IGU Commission on the Mediterranean Basin (COMB) has been notified these days on the approval of a FP7 Marie Curies IRSES project entitled ‘Mediterranean changing relationships: global change, networks and border openings’ (MEDCHANGe). FP7 is a prestigious research frame in Europe and the Marie Curies IRSES framework supports scholars working on mobilities and networked research in European as well as partner countries in North Africa and the Middle East.
COMB Chair Maria Paradiso (Italy) initiated the COMB consortium which eventually competed with proposals from all science fields, ‘hard’ as well as social sciences. COMB and MEDCHANGe welcome cooperation with other IGU commissions, and interested colleagues are welcome to join the project blog when it will open.
MEDCHANGe is a team of geographers from European, North African, and Middle Eastern universities committed for 48 months of research. Many female scholars lead local units.
Team leaders are: Mohamed Alouat, David Chinarro, Lucinda Fonseca, Alun Jones,
Maria Paradiso (General Coordinator), Jamila Settar, Izhak Schnell, Mauro Spotorno, Ouidad Tebbaa.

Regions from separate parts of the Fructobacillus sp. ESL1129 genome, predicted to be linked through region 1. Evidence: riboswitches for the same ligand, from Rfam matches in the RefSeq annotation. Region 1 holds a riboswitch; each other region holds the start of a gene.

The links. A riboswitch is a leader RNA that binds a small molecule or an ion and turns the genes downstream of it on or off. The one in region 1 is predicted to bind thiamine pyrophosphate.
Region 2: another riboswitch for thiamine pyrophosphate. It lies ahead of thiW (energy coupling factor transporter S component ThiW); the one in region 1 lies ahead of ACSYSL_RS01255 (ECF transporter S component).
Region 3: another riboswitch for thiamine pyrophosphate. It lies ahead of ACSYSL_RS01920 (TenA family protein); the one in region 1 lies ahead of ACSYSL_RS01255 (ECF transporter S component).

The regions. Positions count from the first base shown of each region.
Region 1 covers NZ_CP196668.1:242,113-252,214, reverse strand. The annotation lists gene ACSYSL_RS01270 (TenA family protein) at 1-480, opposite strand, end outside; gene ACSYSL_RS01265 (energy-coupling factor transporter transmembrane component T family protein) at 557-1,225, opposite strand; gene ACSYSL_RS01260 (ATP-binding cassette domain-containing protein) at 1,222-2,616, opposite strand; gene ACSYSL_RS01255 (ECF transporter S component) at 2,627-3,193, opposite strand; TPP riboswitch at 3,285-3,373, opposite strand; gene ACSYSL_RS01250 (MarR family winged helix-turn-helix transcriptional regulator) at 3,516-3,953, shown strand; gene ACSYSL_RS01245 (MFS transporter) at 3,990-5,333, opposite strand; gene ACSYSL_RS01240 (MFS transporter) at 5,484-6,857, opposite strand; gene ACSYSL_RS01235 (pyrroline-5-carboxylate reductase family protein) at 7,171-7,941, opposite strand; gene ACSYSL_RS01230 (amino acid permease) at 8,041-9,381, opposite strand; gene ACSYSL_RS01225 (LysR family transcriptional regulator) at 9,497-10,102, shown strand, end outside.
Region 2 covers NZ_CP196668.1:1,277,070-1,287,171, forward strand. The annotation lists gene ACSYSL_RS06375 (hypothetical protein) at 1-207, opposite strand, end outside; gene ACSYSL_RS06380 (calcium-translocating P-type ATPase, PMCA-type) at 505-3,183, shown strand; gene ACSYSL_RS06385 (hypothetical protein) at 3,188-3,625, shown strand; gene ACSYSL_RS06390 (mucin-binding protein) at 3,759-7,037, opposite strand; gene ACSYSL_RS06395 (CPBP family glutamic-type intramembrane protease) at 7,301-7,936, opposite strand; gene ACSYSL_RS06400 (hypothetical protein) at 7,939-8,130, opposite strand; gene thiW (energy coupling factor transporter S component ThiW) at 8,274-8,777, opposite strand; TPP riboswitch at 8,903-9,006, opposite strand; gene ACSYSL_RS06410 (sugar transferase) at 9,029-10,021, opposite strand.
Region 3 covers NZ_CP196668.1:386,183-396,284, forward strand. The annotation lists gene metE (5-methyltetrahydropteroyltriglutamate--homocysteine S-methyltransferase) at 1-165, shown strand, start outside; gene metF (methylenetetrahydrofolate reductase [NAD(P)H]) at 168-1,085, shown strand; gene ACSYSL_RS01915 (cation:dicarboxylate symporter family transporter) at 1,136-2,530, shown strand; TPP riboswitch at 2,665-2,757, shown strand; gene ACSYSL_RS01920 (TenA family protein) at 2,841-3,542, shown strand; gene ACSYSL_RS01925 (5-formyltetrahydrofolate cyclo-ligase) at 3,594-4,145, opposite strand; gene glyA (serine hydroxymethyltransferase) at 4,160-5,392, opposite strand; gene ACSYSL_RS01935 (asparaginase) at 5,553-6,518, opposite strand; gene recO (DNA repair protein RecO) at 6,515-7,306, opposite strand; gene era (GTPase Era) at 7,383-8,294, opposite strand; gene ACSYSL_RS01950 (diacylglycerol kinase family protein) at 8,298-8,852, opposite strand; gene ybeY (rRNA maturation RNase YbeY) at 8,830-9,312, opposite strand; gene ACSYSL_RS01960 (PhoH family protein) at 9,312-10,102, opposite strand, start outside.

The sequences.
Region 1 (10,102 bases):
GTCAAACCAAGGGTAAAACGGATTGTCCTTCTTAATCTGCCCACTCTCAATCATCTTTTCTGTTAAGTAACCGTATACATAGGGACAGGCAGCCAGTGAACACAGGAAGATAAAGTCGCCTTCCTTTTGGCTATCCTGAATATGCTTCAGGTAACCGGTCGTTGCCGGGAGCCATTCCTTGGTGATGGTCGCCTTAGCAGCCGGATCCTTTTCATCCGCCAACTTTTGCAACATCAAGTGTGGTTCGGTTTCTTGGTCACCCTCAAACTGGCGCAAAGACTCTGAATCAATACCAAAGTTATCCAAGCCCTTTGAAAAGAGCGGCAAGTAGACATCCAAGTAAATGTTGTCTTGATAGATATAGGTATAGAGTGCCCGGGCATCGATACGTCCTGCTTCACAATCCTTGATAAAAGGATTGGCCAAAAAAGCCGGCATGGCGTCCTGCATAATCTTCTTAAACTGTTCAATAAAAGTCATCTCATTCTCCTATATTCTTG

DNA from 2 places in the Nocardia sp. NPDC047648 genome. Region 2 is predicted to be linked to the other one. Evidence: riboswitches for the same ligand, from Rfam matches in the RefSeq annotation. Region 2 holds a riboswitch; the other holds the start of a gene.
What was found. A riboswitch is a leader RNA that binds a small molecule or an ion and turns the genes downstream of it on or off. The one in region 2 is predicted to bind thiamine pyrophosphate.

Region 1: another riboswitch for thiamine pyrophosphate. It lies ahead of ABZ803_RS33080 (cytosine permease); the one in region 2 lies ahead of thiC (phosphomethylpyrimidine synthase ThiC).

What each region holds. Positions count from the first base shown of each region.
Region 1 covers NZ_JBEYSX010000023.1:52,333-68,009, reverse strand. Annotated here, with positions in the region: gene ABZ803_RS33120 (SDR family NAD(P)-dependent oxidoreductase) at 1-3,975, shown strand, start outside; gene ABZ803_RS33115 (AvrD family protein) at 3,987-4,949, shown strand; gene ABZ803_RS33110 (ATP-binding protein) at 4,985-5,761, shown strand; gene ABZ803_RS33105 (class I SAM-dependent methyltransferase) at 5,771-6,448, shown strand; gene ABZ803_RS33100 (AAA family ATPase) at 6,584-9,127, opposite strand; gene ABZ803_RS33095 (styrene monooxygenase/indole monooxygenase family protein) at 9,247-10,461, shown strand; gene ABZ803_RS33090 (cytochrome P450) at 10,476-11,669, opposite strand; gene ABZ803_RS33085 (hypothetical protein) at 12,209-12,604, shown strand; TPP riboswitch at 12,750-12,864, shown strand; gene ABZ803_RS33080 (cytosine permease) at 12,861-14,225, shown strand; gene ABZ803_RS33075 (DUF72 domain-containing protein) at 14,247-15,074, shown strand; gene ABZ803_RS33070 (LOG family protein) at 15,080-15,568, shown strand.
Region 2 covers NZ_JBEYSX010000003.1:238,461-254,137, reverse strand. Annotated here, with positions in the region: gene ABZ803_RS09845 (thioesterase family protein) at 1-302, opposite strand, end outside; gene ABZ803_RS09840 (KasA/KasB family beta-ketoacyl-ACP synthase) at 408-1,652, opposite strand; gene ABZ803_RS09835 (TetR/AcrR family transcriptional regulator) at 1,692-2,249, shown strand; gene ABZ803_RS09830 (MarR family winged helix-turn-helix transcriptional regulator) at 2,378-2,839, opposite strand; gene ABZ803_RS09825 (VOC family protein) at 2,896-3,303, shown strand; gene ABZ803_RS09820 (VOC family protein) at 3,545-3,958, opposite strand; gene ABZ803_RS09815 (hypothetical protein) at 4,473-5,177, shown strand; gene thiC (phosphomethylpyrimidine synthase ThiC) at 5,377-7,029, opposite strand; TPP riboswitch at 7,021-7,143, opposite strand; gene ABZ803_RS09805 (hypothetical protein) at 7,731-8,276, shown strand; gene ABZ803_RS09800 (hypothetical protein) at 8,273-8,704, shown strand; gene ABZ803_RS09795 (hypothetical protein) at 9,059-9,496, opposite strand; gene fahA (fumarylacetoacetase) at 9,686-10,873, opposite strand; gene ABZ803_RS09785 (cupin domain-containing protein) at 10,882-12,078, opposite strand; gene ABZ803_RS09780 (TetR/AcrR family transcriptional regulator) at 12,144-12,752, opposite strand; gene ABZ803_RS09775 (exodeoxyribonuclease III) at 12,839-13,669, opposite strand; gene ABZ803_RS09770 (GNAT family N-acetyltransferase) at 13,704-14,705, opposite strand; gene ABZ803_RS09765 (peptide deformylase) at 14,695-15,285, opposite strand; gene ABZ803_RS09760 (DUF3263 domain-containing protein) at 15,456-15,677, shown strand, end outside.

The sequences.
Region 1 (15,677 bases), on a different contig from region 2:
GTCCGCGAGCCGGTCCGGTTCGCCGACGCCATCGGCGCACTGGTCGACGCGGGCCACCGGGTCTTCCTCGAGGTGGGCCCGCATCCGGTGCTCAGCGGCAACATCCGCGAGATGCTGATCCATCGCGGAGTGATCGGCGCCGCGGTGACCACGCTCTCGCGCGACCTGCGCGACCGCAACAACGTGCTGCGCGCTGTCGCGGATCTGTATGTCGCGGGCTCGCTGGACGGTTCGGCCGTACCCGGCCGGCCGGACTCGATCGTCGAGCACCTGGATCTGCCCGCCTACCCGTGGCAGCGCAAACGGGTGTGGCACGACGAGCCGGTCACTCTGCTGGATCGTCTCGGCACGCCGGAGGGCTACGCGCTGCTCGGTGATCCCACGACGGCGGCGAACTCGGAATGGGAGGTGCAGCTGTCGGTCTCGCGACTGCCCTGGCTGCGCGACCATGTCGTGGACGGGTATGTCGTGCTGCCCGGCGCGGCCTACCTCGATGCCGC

MEDCHANGe focuses on the analysis of the relationships between global networks (Internet), flows (virtual and spatial mobilities of individuals) related to gender issues of Moroccan female migrants: climate change; tourism and heritage; valorization flows; and geographical localities in terms of local development and marginalization/segregation. Furthermore, MEDCHANGe will attempt to shed some light on changing relationships at the spatial scales of some Mediterranean countries (Algeria, Israel, Italy, Morocco, Portugal, and Spain) due to global flows, border crossing and local structural changes. The COMB MEDCHANGe network of scholars will work in synergy and complementarities through joint field research, workshops and seminars by investigating both the spatial and behavioral origins and development of our topics and their contemporary changing dynamics in selected territorial cases (Tel Aviv, Algiers, Lisbon, Marrakesh, Casablanca, Naples-Caserta, Zaragoza, and Genoa). Theoretically MEDCHANGe will contribute to the redefinition of the concepts that denote the field of investigation, ‘Mediterranean changing relationships’ namely mobility, connectivity, gender, heritage, spatial justice, entrepreneurship, inclusion, climate migration, and the idea of ‘Mediterranean integration’ within a context of uneven development. Empirically, the team aims to exchange skills, knowledge, and expertise, in order to document the different ways in which transformations of Mediterranean cities and villages take place, and in order to grasp the implications of the so-called ‘virtual spatial mobilities’ in terms of inclusion, citizenship, security, and intercultural dialog. At the operational level, MEDCHANGe looks forward to studying successful processes and practices of cooperation.